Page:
Compelling personal death is hard to pull off because of the unique perception we as players have towards our avatars. As I discussed once before in The Tragedy of Videogame Heroism, "countless videogame heroes and heroines suffer the fate of the playable character. Story elements that players do not actually interact with are largely abandoned. The role of the videogame hero is to enact their agency upon the environment, not immerse themselves within it." When our protagonist dies, this connection to the game world is severed.

This Ernest Adams quote appeared in my previous post on player-character death and is once again appropriate:

"The main character is an extension of ourselves, a sort of prosthetic limb reaching into the game world. If he 'dies' before the end of the game, it's irritating, frustrating perhaps, but we know in our hearts that this was not the way things were Supposed to Be."
As avatars in the game world, player failure is punished, frequently by a game-over screen. Fable 2 removes this screen and punishes the player by giving their character a scar. Players still learn from their failures. There is no doubt Madison, in Heavy Rain's case, dies because the player makes a mistake - the red flashing button icon is a testament to that. However, we are to believe an equally valid story continues. What lessons, then, are we supposed to learn?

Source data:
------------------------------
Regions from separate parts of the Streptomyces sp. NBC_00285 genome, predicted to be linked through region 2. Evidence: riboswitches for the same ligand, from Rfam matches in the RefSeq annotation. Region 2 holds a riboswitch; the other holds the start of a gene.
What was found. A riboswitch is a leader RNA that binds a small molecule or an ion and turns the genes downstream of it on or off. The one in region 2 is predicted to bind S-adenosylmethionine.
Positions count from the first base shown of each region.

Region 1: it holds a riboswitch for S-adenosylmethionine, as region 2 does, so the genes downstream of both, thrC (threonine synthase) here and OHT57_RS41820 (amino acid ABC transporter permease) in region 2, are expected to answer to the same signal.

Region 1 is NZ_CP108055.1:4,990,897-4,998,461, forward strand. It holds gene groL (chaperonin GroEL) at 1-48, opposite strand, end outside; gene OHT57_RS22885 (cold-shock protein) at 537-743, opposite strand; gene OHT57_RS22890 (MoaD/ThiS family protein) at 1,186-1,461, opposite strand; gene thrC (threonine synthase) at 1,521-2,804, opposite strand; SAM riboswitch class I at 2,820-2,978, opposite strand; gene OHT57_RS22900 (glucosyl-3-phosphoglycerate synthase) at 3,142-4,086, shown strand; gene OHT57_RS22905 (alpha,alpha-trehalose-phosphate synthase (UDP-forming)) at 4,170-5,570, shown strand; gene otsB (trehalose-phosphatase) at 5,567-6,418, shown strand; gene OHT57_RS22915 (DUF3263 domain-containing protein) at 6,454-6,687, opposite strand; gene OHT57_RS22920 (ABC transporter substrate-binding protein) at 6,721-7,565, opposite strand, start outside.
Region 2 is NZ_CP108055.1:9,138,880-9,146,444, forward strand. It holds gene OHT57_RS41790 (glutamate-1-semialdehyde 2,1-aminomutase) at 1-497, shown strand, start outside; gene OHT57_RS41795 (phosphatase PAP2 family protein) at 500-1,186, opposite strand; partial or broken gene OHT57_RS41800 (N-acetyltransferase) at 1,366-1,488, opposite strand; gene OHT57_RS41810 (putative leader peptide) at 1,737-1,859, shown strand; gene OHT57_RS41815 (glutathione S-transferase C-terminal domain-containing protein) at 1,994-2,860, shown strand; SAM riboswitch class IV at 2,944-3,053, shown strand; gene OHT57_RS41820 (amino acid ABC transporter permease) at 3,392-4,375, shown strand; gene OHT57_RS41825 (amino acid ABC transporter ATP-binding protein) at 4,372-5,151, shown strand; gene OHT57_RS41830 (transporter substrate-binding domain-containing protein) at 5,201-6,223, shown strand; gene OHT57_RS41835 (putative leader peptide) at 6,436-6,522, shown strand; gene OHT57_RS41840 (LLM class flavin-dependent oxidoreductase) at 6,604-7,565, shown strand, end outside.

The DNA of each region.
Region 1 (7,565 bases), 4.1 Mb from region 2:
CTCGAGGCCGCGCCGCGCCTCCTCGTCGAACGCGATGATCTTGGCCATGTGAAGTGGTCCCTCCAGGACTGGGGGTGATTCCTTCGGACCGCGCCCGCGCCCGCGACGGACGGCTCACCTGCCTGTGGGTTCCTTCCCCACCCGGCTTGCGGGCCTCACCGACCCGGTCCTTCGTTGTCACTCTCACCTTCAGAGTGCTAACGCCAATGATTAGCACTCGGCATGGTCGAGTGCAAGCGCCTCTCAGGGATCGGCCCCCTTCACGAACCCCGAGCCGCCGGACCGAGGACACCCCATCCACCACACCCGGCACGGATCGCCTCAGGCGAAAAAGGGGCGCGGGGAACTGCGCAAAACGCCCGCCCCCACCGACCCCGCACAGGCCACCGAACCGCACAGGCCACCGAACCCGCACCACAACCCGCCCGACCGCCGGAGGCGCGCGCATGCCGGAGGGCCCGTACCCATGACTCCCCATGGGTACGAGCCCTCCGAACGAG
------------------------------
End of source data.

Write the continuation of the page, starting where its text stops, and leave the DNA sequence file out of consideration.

Mechanically speaking, there is no value in death in Heavy Rain. We do not reapply new knowledge to the same experience, we never try the encounter again. Only the basic lesson of "be more careful" can be brought over to the game's future trials. The narrative value is potentially weakened by the strange relationship we have with our protagonists. More often than not, PC death is noble. Death becomes the ultimate sacrifice to achieve success. The player is rewarded for the adventure.
Heavy Rain offers only tragic death. Madison is burned up in an apartment, murdered by a psychopath, or falls from a window to her death. Jayden is stabbed to death, or falls into an industrial slicer. None of these deaths are willing sacrifices to achieve a greater good. They are sudden consequences to circumstances not under the character's control.